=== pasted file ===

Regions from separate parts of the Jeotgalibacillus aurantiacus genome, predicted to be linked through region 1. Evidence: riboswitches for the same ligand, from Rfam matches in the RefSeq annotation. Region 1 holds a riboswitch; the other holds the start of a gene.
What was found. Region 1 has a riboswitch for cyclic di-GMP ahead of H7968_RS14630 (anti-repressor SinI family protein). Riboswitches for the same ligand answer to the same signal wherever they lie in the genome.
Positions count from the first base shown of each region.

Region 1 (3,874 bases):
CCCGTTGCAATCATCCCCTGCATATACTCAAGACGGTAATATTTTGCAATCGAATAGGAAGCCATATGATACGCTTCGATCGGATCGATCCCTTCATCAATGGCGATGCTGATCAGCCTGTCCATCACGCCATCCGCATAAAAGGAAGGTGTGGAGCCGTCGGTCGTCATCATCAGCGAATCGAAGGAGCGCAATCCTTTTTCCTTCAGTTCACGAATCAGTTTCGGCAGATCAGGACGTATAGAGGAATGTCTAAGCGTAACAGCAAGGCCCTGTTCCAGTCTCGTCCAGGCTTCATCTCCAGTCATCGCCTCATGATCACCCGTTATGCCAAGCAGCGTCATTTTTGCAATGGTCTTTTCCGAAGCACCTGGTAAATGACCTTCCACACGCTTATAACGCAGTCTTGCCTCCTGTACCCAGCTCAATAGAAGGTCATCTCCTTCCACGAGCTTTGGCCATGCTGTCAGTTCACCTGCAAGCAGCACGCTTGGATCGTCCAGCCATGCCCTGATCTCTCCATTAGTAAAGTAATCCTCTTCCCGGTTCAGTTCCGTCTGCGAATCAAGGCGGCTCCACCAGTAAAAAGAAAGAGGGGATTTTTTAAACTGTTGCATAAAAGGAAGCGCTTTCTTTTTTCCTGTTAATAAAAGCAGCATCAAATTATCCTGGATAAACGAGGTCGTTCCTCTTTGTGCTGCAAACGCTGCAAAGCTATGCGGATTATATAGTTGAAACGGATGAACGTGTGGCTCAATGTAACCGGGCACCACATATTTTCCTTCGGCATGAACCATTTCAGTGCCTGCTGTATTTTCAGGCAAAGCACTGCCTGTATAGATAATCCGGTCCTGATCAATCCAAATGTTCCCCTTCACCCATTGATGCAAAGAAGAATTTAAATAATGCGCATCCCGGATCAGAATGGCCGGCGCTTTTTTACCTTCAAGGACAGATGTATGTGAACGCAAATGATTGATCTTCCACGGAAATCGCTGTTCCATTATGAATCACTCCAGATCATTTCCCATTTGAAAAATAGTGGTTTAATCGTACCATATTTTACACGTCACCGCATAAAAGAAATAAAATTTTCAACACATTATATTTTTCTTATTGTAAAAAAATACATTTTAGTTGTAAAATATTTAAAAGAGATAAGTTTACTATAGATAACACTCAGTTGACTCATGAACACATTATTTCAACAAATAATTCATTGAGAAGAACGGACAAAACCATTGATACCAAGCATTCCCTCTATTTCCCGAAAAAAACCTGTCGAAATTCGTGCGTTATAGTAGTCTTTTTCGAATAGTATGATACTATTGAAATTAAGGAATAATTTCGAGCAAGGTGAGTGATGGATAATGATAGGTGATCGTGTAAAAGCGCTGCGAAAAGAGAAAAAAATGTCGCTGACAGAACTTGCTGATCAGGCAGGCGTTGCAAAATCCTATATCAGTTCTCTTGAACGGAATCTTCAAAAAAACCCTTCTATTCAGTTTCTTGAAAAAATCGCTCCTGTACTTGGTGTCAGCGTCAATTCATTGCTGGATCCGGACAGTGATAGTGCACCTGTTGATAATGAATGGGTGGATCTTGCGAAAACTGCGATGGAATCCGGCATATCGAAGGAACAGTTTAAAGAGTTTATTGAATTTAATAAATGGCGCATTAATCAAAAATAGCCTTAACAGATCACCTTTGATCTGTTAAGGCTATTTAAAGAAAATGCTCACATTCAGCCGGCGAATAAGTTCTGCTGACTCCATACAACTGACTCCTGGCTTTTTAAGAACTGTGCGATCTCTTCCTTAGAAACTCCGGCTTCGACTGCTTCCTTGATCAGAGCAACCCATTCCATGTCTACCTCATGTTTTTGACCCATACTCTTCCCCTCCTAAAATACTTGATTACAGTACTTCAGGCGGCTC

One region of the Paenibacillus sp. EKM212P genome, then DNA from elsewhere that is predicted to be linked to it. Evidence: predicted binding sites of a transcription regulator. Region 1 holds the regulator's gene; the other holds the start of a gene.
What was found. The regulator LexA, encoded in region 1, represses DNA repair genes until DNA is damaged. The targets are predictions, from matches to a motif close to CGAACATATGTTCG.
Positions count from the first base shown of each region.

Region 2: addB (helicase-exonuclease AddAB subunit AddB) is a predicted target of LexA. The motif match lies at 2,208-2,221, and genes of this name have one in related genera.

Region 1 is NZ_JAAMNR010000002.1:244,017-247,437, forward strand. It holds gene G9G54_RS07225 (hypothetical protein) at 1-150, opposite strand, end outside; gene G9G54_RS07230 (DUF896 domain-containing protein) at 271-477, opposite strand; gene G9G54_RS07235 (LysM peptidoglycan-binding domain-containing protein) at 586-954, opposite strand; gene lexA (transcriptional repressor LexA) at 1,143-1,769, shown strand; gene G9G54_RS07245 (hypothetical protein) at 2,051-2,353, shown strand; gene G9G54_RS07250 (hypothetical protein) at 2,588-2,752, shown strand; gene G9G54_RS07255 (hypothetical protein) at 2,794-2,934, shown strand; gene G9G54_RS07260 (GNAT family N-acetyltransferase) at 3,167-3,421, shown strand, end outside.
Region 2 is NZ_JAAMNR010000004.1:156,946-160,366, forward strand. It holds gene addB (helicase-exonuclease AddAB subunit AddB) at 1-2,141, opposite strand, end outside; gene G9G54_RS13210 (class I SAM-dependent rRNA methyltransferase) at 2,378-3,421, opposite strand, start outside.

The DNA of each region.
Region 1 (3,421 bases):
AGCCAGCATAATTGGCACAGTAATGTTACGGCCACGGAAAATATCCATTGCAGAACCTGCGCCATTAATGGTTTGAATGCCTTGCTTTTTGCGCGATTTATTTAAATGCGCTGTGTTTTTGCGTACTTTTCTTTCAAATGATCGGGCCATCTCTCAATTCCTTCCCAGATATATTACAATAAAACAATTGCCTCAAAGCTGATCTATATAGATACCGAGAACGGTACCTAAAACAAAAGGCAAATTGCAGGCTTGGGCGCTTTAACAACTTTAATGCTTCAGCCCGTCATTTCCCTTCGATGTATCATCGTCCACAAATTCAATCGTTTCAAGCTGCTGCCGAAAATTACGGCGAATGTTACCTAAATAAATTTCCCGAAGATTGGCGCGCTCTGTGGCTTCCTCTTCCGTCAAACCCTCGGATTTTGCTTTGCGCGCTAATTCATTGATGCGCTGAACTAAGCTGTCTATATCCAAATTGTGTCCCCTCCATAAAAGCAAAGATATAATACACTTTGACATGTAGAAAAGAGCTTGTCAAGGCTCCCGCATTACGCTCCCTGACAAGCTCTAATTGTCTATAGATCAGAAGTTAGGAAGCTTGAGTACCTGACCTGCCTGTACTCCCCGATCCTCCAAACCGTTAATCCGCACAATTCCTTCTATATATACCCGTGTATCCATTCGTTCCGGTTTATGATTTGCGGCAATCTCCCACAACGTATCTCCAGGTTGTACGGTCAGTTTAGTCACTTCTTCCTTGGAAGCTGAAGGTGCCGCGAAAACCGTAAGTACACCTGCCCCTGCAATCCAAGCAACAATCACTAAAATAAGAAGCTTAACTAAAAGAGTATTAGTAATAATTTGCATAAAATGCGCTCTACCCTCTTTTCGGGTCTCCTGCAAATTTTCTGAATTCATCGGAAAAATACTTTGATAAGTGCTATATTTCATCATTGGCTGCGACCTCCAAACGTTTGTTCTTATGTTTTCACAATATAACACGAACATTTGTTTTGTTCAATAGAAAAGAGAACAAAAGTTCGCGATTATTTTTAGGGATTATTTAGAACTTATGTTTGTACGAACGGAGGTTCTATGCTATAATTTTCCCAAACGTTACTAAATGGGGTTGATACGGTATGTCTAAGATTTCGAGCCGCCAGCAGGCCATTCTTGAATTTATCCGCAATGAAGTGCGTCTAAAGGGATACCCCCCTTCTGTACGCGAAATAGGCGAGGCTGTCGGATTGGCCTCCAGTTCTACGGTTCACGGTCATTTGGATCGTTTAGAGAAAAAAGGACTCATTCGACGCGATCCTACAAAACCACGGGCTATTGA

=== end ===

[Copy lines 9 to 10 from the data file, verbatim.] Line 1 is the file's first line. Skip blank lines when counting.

Region 2: addB (helicase-exonuclease AddAB subunit AddB) is a predicted target of LexA. The motif match lies at 2,208-2,221, and genes of this name have one in related genera.

Region 1 is NZ_JAAMNR010000002.1:244,017-247,437, forward strand. It holds gene G9G54_RS07225 (hypothetical protein) at 1-150, opposite strand, end outside; gene G9G54_RS07230 (DUF896 domain-containing protein) at 271-477, opposite strand; gene G9G54_RS07235 (LysM peptidoglycan-binding domain-containing protein) at 586-954, opposite strand; gene lexA (transcriptional repressor LexA) at 1,143-1,769, shown strand; gene G9G54_RS07245 (hypothetical protein) at 2,051-2,353, shown strand; gene G9G54_RS07250 (hypothetical protein) at 2,588-2,752, shown strand; gene G9G54_RS07255 (hypothetical protein) at 2,794-2,934, shown strand; gene G9G54_RS07260 (GNAT family N-acetyltransferase) at 3,167-3,421, shown strand, end outside.